It’s now just a matter of weeks until the PRA’s new portfolio landlord changes kick in, which will see landlords that own four or more mortgaged properties face robust new underwriting standards that reflect the complexities of managing cash flows and costs from multiple tenancies.
The new rules are set to improve the long term capital sustainability of the buy-to-let sector, but whichever way you look at it, the higher reporting standards are going to create a lot more work for landlords and their brokers over the coming months.
It’s understandable then that so many brokers have been crying out for greater clarity from lenders about whether they will continue to serve the portfolio end of the buy-to-let market, how they will be approaching underwriting, and what their specific lending criteria will be.
Indeed there have been suggestions that larger more established lenders could decide to shy away from the greater administrative burden altogether and take a step back from the buy-to-let market, ultimately dampening the availability of loans available to portfolio landlords.
There may well be some truth in those claims. Mainstream lenders are largely focused on highly automated and straightforward loans to individual borrowers, so it’s only natural that some will feel the increasingly bespoke and ‘hands-on’ approach to underwriting doesn’t fit with their wider approach to lending.
Silence is deafening
These larger lenders may well be working on it, but, with 30 September fast approaching, their silence is deafening.
Even if they make the decision to lend only to those with three or fewer mortgaged properties, they must still determine what they will do with those customers who already lie in the portfolio category and whether they will be accepting limited company loan applications given the significant rise in these since the tax relief changes were announced two years ago.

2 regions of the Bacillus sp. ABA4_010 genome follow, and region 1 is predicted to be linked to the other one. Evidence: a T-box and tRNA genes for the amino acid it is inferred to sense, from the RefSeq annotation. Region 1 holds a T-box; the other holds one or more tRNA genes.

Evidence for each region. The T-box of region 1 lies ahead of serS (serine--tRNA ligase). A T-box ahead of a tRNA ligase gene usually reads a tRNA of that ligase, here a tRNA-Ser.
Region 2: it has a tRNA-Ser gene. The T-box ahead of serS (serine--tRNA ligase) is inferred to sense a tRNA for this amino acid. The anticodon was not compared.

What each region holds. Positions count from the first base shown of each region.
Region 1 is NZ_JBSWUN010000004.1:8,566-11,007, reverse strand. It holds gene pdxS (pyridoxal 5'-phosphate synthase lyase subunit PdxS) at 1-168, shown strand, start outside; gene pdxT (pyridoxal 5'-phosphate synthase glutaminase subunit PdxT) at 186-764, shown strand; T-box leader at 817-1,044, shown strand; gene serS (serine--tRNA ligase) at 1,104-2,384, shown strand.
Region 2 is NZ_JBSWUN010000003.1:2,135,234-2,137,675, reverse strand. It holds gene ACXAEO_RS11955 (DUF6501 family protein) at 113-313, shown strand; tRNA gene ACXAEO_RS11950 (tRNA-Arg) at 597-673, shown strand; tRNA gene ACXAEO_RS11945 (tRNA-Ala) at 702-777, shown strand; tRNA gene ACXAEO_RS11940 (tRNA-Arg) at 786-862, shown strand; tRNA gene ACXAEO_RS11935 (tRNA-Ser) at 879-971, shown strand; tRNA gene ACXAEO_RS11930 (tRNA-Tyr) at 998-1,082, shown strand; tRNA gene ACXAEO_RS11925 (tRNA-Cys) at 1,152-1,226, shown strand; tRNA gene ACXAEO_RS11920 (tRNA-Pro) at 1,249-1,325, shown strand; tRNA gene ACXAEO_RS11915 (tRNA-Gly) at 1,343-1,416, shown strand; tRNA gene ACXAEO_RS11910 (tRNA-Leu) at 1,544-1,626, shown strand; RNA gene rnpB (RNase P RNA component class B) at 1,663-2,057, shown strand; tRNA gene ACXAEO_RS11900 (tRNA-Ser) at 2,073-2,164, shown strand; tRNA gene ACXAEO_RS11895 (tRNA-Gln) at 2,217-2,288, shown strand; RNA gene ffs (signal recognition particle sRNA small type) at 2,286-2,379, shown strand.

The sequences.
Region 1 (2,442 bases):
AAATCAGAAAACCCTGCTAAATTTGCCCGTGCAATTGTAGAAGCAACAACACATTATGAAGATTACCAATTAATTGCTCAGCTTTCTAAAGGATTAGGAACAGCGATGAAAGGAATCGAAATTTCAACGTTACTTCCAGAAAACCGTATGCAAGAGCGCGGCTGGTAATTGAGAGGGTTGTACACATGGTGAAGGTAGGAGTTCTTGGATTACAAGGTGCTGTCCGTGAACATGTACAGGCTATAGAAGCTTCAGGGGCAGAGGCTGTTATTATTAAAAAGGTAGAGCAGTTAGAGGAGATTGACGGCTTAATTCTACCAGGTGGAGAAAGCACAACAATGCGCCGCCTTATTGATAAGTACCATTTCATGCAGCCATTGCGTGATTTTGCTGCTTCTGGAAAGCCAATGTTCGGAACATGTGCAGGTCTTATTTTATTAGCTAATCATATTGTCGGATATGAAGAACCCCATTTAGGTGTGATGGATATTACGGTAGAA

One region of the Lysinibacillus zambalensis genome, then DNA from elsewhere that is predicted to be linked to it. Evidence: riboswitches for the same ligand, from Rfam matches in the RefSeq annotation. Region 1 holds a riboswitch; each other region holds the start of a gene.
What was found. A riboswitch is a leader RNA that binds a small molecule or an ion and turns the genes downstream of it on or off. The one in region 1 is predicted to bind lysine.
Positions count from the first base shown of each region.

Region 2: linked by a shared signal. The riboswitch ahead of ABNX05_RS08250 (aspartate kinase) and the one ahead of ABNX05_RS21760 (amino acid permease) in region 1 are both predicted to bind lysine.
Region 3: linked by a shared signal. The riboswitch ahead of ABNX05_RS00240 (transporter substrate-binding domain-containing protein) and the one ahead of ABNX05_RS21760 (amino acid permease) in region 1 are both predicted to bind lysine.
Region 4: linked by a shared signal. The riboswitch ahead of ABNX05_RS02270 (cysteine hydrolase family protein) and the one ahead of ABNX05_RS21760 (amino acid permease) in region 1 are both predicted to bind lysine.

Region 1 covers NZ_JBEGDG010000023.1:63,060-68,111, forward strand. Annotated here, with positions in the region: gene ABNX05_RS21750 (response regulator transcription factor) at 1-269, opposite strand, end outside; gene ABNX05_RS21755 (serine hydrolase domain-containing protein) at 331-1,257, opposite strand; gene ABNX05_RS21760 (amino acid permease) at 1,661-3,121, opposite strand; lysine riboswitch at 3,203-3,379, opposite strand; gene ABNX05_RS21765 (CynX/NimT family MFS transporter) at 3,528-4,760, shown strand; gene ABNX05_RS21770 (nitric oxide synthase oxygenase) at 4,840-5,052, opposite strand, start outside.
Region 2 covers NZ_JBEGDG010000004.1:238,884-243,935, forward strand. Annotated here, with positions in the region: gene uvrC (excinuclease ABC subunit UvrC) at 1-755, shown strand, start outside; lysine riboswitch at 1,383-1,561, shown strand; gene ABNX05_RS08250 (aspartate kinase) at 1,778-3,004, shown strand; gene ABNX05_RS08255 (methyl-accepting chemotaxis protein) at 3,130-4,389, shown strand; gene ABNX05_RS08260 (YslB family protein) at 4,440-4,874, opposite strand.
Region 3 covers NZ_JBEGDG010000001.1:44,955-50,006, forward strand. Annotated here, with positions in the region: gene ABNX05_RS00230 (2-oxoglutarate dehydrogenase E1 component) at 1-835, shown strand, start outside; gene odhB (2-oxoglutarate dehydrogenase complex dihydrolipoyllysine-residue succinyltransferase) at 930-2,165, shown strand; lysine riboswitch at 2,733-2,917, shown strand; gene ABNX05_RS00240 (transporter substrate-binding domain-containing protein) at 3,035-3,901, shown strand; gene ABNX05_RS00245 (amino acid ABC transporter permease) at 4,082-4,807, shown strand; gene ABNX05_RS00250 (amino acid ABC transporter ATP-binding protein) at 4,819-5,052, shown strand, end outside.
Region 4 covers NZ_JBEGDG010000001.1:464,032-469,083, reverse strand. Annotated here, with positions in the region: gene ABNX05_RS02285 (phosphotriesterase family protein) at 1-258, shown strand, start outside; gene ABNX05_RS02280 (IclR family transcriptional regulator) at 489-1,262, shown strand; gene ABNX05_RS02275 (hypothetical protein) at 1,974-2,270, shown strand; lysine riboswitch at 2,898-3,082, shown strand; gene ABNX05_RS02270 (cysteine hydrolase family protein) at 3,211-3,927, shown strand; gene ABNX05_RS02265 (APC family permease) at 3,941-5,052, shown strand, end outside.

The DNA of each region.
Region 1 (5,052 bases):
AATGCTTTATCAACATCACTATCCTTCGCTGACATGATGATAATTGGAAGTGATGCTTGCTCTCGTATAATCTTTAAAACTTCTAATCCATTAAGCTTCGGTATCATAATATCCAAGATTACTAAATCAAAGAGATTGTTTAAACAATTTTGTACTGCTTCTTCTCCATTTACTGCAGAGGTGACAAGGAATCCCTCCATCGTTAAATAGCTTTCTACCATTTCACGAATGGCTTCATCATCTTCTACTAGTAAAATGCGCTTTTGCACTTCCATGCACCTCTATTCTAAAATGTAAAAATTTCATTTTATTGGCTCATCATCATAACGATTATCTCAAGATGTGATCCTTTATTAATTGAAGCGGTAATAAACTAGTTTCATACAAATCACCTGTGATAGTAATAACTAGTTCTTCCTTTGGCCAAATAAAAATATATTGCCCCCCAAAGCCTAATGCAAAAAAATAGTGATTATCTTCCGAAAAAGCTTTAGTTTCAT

For brokers, they will need to work quickly to familiarise themselves with new lender criteria, and also encourage much more financial documentation from landlords before they can recommend loans.
The PRA changes might seem like an unwelcome development, but brokers should also see the changes as an opportunity to stand out from the competition. Many are already ensuring they are ahead of the game by reading up on the finer points of the new regulations, educating clients, and strengthening bridges with lenders they trust will help them navigate the new landscape with the minimum of fuss.
The PRA itself is encouraging lenders to be prudent when underwriting portfolio cases, but it’s important that this doesn’t drive lenders or brokers to step away from these cases.
Ultimately an experienced professional landlord will, nine times out of ten, provide better quality housing for their tenants and we should be encouraging this professional approach, whilst keeping an eye on quality and maintenance.
Unfortunately for anyone hoping for a quiet August, the next few weeks are likely to be quite busy as many try to beat the September deadline, and workloads will inevitably feel quite heavy from then on as the industry finds its new normal.
In the meantime, for anyone unsure what the changes will mean for them, now’s the time to pick up the phone to your specialist lenders, get a good grip on their operating platform, and save a few headaches in the long run.
John Goodall is chief executive of Landbay